I NEVER KNEW ABOUT
all the ways to use anger
PREVIOUS: What about anger? #3
SITE: “Why we shout in anger” – a ‘teaching’
Most ACoAs never learned to identify emotions – at all – much less when we’re angry. This also applies to those of us who are ‘big feelers / sensitive ‘emotional’….because to survive we cut off large parts of ourselves.
This chart shows the way anger can be expressed, depending on the grammatical form being used. Not all the terms are ‘negative’ but are all related, for-or-against, falling into, or rising above.
DEGREES of anger
from most mild to most intense:
annoyed, irritated, frustrated, aggravated, agitated, peeved,
miffed, sulking, offended, bitter, indignant, exasperated, incensed, pissed, outraged, hostile, spiteful, vengeful, resenting, wrathful, raging, furious, ferocious & livid.
• Bitterness combines long-held unresolved anger + obsessions + CDs, therefore is both emotional & mental
• Hate is extreme hurt hardened into cold rage.
In childhood it’s from being powerless to stop repeated & relentless abuse & neglect. As adults, it’s from persistently blaming others for our problems, instead of finding a way out of bad situations. Dr. Robert Sternberg (2005) suggests 3 things which contribute to forming & maintaining Hatred:
a. Avoidance: by distancing from a person or group, we don’t get rounded info about them, which might well change our perspective
b. Intense Anger, contempt, disgust: quick-conditioned limbic responses, which the cortex doesn’t have time to check for accuracy
c. Intense Beliefs, which increase emotional fervor, used to justify denouncing, degrading or destroying the hated person or thing
• Temper is the broad term for expressing anger AND a state of mind.
It can mean “temperament”, as in: having a calm disposition OR to be out of temper. But it’s usually meant as an outward manifestation of anger. In ACoA language, it’s our PP or WIC reacting to a present situation, based on old experiences.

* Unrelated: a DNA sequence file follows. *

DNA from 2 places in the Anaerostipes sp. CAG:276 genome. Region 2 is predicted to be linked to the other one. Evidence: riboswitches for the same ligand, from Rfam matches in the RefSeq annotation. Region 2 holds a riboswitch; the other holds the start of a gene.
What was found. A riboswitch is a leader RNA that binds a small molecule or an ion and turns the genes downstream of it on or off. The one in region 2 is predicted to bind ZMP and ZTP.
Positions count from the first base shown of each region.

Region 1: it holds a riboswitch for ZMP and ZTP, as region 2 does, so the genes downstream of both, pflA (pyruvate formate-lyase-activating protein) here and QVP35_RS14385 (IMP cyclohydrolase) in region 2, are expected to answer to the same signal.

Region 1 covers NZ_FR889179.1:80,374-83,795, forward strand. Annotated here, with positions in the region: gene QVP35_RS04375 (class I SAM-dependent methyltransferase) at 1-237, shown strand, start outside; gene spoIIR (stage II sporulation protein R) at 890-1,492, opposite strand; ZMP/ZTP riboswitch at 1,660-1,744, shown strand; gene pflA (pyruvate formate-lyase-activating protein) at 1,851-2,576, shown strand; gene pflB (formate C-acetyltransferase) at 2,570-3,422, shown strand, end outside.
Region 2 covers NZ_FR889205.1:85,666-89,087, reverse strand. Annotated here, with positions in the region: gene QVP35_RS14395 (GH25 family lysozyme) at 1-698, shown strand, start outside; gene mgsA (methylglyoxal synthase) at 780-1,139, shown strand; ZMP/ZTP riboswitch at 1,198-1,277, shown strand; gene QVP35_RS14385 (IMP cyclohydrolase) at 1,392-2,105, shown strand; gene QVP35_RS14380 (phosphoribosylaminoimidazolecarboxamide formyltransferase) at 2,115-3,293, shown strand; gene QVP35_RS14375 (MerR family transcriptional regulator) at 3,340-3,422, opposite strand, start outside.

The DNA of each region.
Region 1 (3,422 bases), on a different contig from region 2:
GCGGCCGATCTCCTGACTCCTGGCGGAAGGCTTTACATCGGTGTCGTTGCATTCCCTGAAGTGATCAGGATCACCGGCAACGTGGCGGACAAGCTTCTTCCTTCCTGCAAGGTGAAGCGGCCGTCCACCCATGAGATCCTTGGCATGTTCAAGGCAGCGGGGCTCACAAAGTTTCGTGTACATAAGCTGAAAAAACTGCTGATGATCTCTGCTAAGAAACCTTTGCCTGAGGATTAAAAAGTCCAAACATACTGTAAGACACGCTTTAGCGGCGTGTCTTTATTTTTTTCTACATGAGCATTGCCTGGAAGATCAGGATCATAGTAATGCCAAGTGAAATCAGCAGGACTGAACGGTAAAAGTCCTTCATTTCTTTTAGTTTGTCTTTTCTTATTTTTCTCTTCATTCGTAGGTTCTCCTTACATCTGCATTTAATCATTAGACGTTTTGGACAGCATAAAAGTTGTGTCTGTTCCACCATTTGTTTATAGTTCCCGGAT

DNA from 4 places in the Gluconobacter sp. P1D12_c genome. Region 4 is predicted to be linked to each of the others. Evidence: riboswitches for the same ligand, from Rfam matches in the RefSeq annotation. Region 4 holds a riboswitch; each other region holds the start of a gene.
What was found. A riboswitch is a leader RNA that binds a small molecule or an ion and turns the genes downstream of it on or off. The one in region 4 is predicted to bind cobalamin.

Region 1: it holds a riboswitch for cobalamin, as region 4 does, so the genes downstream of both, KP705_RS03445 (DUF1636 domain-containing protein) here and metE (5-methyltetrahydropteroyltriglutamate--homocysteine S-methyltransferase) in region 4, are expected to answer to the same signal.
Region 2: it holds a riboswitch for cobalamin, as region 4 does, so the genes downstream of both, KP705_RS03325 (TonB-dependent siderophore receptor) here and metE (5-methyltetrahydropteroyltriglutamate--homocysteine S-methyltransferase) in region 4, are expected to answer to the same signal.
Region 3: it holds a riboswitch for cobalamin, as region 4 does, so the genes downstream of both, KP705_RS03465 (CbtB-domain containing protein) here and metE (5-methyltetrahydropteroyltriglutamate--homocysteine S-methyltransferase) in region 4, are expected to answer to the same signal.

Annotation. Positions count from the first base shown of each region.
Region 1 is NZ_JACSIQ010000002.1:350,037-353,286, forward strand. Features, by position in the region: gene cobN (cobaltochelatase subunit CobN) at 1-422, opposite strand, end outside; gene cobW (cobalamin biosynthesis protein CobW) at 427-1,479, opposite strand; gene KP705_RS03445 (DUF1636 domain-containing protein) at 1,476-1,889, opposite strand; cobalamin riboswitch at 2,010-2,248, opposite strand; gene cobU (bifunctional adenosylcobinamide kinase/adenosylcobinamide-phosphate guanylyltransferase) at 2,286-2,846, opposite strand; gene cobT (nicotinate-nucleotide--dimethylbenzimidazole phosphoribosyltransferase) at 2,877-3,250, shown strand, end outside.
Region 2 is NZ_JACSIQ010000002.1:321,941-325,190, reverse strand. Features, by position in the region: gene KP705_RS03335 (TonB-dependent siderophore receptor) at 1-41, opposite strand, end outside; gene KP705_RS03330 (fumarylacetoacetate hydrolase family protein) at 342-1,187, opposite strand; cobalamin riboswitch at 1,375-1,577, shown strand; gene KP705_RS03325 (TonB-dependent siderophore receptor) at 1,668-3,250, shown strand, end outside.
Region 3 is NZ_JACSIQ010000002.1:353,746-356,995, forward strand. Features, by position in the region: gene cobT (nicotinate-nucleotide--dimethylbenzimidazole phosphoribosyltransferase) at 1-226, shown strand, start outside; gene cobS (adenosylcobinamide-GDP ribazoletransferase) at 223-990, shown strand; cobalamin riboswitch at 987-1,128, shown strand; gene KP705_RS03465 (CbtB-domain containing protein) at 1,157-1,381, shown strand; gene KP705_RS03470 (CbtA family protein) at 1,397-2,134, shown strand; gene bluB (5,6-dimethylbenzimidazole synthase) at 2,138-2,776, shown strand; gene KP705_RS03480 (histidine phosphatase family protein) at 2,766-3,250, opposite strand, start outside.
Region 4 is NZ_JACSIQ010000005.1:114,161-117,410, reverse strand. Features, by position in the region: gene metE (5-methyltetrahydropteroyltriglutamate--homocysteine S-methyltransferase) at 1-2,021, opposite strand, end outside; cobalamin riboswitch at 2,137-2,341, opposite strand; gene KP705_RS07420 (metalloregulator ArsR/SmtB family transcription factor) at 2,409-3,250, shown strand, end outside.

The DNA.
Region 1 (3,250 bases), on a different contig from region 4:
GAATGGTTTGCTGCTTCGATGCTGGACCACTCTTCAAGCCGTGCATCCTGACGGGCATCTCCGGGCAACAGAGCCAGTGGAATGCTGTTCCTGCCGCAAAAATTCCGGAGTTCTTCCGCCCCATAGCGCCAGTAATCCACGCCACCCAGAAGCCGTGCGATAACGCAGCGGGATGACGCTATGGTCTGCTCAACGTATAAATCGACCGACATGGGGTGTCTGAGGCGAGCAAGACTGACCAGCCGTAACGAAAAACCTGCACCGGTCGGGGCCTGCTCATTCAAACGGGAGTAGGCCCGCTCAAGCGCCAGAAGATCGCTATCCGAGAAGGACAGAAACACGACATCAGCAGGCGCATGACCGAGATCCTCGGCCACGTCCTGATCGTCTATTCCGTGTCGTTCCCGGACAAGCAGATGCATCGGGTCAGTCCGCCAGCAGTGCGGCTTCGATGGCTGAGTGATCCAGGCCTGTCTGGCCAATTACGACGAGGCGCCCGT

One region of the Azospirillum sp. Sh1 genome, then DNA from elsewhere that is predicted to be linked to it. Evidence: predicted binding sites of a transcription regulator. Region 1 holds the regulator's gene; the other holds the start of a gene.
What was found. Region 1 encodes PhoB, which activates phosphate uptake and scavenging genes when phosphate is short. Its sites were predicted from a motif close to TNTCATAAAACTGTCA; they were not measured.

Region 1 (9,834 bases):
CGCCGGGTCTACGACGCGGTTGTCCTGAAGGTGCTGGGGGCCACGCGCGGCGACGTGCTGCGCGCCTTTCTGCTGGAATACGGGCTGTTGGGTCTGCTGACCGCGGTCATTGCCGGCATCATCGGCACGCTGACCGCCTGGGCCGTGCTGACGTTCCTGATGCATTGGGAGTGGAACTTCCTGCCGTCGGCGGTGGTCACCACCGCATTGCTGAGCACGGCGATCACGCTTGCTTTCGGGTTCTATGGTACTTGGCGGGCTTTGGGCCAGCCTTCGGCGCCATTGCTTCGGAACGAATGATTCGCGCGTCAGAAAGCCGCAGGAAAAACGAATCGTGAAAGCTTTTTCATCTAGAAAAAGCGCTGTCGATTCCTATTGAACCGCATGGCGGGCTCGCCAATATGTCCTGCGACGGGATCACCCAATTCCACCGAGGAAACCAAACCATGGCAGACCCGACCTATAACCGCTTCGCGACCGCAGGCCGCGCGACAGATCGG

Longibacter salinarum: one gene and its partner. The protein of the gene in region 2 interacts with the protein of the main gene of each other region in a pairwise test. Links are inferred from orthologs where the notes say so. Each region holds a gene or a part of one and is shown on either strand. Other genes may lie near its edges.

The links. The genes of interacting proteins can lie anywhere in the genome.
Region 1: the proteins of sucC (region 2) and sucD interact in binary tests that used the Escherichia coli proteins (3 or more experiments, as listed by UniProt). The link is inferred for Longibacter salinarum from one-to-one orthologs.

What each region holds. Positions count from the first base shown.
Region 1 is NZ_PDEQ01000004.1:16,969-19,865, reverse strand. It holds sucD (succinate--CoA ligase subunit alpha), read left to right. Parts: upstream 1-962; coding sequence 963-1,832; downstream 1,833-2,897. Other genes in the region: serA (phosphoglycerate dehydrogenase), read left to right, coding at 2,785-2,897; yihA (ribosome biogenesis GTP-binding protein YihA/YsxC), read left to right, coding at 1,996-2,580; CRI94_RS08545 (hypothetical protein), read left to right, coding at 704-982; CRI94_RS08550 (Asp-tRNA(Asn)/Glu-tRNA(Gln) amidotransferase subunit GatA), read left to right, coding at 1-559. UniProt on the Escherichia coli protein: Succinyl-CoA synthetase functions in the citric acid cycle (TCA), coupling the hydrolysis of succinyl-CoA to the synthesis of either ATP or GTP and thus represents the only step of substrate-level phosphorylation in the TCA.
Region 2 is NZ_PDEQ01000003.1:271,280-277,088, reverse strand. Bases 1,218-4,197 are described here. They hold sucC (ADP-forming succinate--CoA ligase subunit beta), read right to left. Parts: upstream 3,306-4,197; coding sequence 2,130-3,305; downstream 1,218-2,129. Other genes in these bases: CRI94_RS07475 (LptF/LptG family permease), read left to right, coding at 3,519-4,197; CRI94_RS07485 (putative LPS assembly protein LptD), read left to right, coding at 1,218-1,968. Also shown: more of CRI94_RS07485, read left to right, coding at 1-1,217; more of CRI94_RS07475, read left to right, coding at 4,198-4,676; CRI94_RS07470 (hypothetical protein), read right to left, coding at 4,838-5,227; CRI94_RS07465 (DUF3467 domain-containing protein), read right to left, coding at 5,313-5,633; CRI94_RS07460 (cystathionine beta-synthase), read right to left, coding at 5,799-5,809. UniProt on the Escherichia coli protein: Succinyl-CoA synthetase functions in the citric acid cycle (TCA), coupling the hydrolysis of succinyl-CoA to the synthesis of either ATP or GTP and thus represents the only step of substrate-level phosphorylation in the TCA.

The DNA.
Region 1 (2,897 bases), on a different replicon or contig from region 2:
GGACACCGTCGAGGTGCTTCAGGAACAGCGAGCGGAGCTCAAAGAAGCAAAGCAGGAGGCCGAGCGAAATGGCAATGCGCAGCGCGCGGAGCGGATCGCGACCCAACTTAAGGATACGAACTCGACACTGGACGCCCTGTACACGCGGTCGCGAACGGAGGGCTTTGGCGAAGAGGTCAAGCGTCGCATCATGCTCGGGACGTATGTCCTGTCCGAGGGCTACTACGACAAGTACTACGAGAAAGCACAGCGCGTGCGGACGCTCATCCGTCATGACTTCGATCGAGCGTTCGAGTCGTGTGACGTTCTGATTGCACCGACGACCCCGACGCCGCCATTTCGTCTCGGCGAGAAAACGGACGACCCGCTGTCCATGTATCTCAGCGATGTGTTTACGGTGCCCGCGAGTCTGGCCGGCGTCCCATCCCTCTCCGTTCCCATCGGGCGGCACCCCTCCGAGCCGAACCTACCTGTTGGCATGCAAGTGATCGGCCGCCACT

Dictionary def: Habit of mind, especially with respect to irritability or patience, outbursts of anger…. Heat of mind or passion, shown in outbursts, resentment….
However, when our judgment (T – the mental component) becomes clouded or distorted, the feeling takes over & dictates our actions (As), called ‘loosing one’s temper’ – seen in various forms of acting out, such as :
— breaking things, punching walls, verbal attacks, yelling…. OR
— neglect, ‘forgetting’, the silent treatment….
FLOW CHARTS (below) – from “Emotional Competency”. Plutchik’s Wheel of Emotions indicates ANGER & FEAR are opposites. SO:
🥶 When someone is constantly fearful, full of anxiety, only seeing thru victim lenses, they are suppressing a great deal of anger
😡 Conversely, people who are mainly bitter, react too easily with anger & are generally ready to fight (even indirectly) – are suppressing mountains of fear, sadness & disappointment.
• Being stuck at either extreme is very harmful – to the individual, to their family & to the world at large. We have to use a great deal of energy to sit on volumes of “unacceptable” emotion, while some deep part of us knows we’re not completely honest with ourselves.
Having to deny ANY part of ourselves – to ourselves – comes from a gut belief that we don’t deserve to be treated well (loved, respected, comforted, successful….) & never will be – BUT we can’t help wanting it, to the point of obsession.
It’s the Serenity Prayer backwards!
NEXT: Anger & the Brain (Part 1)